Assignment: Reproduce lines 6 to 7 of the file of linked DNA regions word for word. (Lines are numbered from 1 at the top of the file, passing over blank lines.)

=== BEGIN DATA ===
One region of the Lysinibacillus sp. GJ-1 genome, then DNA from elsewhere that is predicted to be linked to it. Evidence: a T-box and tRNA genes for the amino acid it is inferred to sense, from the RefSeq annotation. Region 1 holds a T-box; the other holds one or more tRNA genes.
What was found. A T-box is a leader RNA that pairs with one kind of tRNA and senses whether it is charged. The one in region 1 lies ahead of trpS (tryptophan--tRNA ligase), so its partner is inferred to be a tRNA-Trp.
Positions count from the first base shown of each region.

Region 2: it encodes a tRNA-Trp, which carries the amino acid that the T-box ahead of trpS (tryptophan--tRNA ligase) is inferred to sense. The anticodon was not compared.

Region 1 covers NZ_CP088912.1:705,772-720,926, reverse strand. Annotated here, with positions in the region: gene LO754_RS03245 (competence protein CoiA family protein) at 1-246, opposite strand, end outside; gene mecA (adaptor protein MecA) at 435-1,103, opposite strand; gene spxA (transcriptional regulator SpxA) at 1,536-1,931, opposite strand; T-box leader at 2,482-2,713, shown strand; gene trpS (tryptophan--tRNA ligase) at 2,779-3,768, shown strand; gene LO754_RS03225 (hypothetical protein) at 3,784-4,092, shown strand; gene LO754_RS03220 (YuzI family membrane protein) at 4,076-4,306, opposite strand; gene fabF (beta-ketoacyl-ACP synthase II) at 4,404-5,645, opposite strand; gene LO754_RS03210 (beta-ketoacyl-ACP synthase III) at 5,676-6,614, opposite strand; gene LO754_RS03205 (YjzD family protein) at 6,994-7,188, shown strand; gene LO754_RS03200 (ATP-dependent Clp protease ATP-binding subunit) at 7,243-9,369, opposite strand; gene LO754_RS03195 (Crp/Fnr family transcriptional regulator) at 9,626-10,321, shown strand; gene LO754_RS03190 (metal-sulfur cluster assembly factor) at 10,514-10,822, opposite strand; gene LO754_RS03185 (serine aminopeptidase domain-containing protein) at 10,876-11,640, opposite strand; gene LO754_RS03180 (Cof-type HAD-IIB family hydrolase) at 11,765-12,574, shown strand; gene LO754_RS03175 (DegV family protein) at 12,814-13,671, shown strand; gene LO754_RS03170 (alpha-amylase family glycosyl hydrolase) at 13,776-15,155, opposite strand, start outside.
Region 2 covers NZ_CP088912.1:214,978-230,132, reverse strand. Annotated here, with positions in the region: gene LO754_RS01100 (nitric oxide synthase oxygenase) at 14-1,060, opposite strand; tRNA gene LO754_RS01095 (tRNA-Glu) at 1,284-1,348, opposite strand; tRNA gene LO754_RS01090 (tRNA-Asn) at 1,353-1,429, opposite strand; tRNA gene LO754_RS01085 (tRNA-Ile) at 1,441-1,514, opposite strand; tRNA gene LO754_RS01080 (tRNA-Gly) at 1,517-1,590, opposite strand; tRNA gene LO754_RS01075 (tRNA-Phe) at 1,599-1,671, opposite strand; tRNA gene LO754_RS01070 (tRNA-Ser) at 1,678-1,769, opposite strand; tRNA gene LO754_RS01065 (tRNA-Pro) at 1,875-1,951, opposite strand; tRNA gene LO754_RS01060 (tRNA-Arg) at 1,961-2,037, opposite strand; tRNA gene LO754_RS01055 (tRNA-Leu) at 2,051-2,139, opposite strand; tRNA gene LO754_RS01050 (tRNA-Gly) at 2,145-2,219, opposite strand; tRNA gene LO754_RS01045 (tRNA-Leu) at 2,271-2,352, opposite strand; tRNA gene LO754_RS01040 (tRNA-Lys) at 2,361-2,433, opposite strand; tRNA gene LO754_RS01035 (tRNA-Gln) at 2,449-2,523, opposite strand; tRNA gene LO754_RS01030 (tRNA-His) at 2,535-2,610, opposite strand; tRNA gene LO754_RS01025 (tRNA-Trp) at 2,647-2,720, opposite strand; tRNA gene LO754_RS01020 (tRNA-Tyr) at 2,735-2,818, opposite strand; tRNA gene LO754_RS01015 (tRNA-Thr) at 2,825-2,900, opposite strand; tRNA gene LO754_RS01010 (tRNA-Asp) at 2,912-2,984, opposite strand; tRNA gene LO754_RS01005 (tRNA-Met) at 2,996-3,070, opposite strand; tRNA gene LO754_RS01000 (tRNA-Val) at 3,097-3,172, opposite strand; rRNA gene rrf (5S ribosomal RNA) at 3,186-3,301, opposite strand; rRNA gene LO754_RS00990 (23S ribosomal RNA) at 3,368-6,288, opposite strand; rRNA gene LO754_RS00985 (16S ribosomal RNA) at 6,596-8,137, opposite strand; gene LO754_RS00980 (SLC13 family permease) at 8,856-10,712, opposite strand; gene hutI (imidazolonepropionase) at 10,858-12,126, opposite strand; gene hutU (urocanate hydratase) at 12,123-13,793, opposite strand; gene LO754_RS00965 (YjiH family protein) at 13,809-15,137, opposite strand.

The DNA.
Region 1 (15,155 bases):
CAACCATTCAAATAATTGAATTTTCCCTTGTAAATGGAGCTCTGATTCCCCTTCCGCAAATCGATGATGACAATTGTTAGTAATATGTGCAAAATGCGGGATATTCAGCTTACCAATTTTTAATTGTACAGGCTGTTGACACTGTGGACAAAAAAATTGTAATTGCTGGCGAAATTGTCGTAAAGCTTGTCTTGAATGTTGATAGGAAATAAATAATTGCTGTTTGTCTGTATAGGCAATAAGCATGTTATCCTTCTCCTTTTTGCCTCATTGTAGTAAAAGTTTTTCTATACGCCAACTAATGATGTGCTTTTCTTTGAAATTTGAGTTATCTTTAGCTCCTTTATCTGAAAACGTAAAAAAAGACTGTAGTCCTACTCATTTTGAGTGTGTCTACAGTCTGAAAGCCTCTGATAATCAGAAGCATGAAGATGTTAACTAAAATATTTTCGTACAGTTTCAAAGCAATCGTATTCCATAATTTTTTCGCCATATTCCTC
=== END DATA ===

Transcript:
Region 2 covers NZ_CP088912.1:214,978-230,132, reverse strand. Annotated here, with positions in the region: gene LO754_RS01100 (nitric oxide synthase oxygenase) at 14-1,060, opposite strand; tRNA gene LO754_RS01095 (tRNA-Glu) at 1,284-1,348, opposite strand; tRNA gene LO754_RS01090 (tRNA-Asn) at 1,353-1,429, opposite strand; tRNA gene LO754_RS01085 (tRNA-Ile) at 1,441-1,514, opposite strand; tRNA gene LO754_RS01080 (tRNA-Gly) at 1,517-1,590, opposite strand; tRNA gene LO754_RS01075 (tRNA-Phe) at 1,599-1,671, opposite strand; tRNA gene LO754_RS01070 (tRNA-Ser) at 1,678-1,769, opposite strand; tRNA gene LO754_RS01065 (tRNA-Pro) at 1,875-1,951, opposite strand; tRNA gene LO754_RS01060 (tRNA-Arg) at 1,961-2,037, opposite strand; tRNA gene LO754_RS01055 (tRNA-Leu) at 2,051-2,139, opposite strand; tRNA gene LO754_RS01050 (tRNA-Gly) at 2,145-2,219, opposite strand; tRNA gene LO754_RS01045 (tRNA-Leu) at 2,271-2,352, opposite strand; tRNA gene LO754_RS01040 (tRNA-Lys) at 2,361-2,433, opposite strand; tRNA gene LO754_RS01035 (tRNA-Gln) at 2,449-2,523, opposite strand; tRNA gene LO754_RS01030 (tRNA-His) at 2,535-2,610, opposite strand; tRNA gene LO754_RS01025 (tRNA-Trp) at 2,647-2,720, opposite strand; tRNA gene LO754_RS01020 (tRNA-Tyr) at 2,735-2,818, opposite strand; tRNA gene LO754_RS01015 (tRNA-Thr) at 2,825-2,900, opposite strand; tRNA gene LO754_RS01010 (tRNA-Asp) at 2,912-2,984, opposite strand; tRNA gene LO754_RS01005 (tRNA-Met) at 2,996-3,070, opposite strand; tRNA gene LO754_RS01000 (tRNA-Val) at 3,097-3,172, opposite strand; rRNA gene rrf (5S ribosomal RNA) at 3,186-3,301, opposite strand; rRNA gene LO754_RS00990 (23S ribosomal RNA) at 3,368-6,288, opposite strand; rRNA gene LO754_RS00985 (16S ribosomal RNA) at 6,596-8,137, opposite strand; gene LO754_RS00980 (SLC13 family permease) at 8,856-10,712, opposite strand; gene hutI (imidazolonepropionase) at 10,858-12,126, opposite strand; gene hutU (urocanate hydratase) at 12,123-13,793, opposite strand; gene LO754_RS00965 (YjiH family protein) at 13,809-15,137, opposite strand.

The DNA.